With the full NA LCS 2015 Spring split wrapped up, post-mortem season is in full swing. One way to review player performances over the past few months is to compare statistics.
Today we’re looking at the Mid lane position to see what trends we can identify.
I’ve chosen to highlight a few specific stats with charts, but there are many more statistics available in the sortable table at the bottom of this article.
The statistics in this article are based on all NA LCS 2015 Spring split games, including the nine weeks of the regular season, tiebreaker games, and playoff games.
Note to Readers
Statistics are only one tool available for measuring player performance. This article is not meant to be a comprehensive player assessment to rank North American Mid lane players. It may show us some interesting things, but the findings from these numbers should always be put in context with other factors such as individual and team play style, champions used, game lengths, and so on.
- The “Earned Gold Differential at 10 Minutes” statistic measures the Mid lane player’s and opposing Mid’s earned gold at the 10-minute mark, takes the difference, and then averages that difference across all games played. These numbers are based on gold values rounded to the nearest hundred, which is the level of detail available in Riot’s match histories. Rounding errors may have some small influence on the values.
Bjergsen’s early advantages are incredibly impressive. In 26 games, Bjergsen was only behind his lane opponent in gold at 10 minutes a single time (based on amounts rounded to the nearest hundred). That came in Game 2 of the Finals, a game in which Bjergsen played AP Kog’Maw and went 9/0/6. There were five other games in which Bjergsen was even in gold at 10 minutes, and TSM only won two of those five games.
On the bottom end of this stat are mancloud, Pobelter, and Shiphtur, all of whom struggled to keep up in gold over the first 10 minutes.
Food for Thought:
Since gold amounts come not only from farm, but also from kills/assists and also from early towers, these numbers are in some cases a symptom of gank priorities or early game team strategies.
For example, the closest competitor to Bjergsen in this category is Link, who may have benefited from CLG’s aggressive lane-pushing early games by receiving global tower gold more often than his opponents.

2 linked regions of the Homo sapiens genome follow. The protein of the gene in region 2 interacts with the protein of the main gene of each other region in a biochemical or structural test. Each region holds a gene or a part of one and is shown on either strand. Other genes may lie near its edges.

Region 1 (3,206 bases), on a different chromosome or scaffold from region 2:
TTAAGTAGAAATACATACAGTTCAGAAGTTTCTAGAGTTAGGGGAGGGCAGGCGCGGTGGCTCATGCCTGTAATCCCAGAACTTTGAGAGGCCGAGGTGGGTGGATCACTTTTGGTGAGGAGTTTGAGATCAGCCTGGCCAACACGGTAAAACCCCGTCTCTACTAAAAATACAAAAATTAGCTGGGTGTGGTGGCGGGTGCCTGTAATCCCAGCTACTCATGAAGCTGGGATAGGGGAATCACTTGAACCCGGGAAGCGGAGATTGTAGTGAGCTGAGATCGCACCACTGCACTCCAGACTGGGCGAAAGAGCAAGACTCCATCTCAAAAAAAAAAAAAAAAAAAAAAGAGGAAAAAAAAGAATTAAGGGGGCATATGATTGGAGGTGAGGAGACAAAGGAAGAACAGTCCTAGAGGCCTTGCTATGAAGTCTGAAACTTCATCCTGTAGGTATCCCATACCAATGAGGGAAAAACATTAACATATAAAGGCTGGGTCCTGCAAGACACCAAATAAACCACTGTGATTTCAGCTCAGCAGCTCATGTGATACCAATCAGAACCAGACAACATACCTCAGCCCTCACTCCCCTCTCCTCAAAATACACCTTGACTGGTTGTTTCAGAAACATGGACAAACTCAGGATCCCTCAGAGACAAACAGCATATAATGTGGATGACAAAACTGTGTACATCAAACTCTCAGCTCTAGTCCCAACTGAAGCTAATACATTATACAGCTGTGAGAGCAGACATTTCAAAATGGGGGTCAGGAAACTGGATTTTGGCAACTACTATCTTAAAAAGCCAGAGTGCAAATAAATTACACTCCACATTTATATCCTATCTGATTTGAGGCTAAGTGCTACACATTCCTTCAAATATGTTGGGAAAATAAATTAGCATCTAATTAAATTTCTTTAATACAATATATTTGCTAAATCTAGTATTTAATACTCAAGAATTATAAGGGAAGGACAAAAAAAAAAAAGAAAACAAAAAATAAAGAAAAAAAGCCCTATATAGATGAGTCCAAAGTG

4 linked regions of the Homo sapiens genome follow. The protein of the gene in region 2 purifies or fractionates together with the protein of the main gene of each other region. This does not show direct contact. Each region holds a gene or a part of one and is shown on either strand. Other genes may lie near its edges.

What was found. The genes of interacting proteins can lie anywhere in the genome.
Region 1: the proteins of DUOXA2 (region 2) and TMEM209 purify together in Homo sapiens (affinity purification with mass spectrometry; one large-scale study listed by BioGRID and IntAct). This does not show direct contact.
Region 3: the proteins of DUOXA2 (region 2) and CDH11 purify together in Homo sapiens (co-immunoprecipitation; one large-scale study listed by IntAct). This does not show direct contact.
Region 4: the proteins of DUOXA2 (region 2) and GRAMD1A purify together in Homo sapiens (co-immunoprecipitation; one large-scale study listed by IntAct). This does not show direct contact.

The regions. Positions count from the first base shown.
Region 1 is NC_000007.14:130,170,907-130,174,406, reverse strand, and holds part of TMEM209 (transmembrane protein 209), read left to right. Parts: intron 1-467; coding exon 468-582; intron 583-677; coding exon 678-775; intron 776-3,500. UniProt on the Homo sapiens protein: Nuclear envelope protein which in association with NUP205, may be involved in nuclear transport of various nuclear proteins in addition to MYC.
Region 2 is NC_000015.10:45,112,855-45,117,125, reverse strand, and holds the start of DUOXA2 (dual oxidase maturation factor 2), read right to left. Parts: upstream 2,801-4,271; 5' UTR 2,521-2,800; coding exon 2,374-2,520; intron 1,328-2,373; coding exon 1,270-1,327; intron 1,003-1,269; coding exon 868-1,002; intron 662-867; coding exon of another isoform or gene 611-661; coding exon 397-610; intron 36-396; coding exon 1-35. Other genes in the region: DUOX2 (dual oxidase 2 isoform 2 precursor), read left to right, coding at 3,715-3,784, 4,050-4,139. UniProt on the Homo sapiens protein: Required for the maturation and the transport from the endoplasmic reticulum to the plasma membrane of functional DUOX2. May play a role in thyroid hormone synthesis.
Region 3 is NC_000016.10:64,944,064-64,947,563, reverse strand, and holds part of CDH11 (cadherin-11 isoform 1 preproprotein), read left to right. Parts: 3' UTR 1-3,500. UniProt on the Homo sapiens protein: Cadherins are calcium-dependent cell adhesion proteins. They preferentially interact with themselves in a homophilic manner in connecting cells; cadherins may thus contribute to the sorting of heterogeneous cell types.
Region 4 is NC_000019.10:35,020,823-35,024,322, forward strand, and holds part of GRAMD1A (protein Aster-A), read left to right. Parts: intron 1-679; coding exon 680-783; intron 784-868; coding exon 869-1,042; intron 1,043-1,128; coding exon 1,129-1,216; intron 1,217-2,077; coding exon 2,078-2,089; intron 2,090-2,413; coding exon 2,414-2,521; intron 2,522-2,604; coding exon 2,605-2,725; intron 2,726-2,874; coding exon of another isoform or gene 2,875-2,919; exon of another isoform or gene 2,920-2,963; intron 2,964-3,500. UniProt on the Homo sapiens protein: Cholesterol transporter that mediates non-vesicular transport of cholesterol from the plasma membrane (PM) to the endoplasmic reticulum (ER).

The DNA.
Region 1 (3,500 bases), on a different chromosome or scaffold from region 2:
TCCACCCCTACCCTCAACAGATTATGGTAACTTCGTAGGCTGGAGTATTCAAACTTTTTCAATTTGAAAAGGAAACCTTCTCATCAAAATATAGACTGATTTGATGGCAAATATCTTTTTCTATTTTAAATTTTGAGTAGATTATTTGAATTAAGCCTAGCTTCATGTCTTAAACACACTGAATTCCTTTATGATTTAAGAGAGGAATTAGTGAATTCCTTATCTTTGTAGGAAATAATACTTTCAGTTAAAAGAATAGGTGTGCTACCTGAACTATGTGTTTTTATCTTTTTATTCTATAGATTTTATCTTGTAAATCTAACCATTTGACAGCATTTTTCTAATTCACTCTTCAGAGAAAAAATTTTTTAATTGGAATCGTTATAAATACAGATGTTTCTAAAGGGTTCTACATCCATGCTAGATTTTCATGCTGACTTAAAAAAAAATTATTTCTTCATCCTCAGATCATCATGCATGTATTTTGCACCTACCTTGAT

We can also get some extra insight into the source of Bjergsen’s and Link’s leads by looking at their First Blood numbers. Both Bjergsen and Link contributed to 9 First Blood kills and gave up 2 First Blood deaths. (Note that Link played 22 games compared to Bjergsen’s 26.) Bjergsen had 6 FB kills and 3 FB assists, compared to 5 FB kills and 4 FB assists for Link.
This could imply that both received a lot of early gank support. But 4 of Bjergsen’s First Bloods were unassisted, compared to 1 of Link’s! It seems that more than any other Mid laner, Bjergsen created early gold leads by solo killing, or at least threatening to solo kill, his lane opponent.
- Damage to champions per minute is calculated separately for each game, then averaged across all games played. Bear in mind that this stat can be inflated by playing longer games, or by playing high-poke champions.
No surprise, Bjergsen stands out here as well. The volume of damage Bjergsen dealt is miles ahead of the rest of the league. FeniX also outputted a high volume of damage to champions, with Link and XiaoWeiXiao following closely behind.
Hai was roughly on par with Jesiz and Slooshi in damage per minute, towards the bottom end of the chart, but Cloud9 played in the least bloody games of any NA LCS team, so Hai had fewer opportunities to deal damage than other Mid laners.
As mentioned above, the type of champion played can affect average damage per minute (DPM). Bjergsen’s highest damage outputs came from one game on Kog’Maw (1,285 DPM) and two games on Xerath (916 DPM, 37.3 minute avg game length). FeniX’s biggest damage came from four games on Azir (813 DPM) and three on Corki (738 DPM), but his two Xerath games only averaged 524 DPM (40.7 minute avg game length). Link racked up his highest damage outputs in two Nidalee games (789 DPM) and one Karthus game (726 DPM), but his Corki game only led to 558 DPM (33.9 minute game). Hai averaged 759 DPM in five Corki games (42.0 minute avg game length).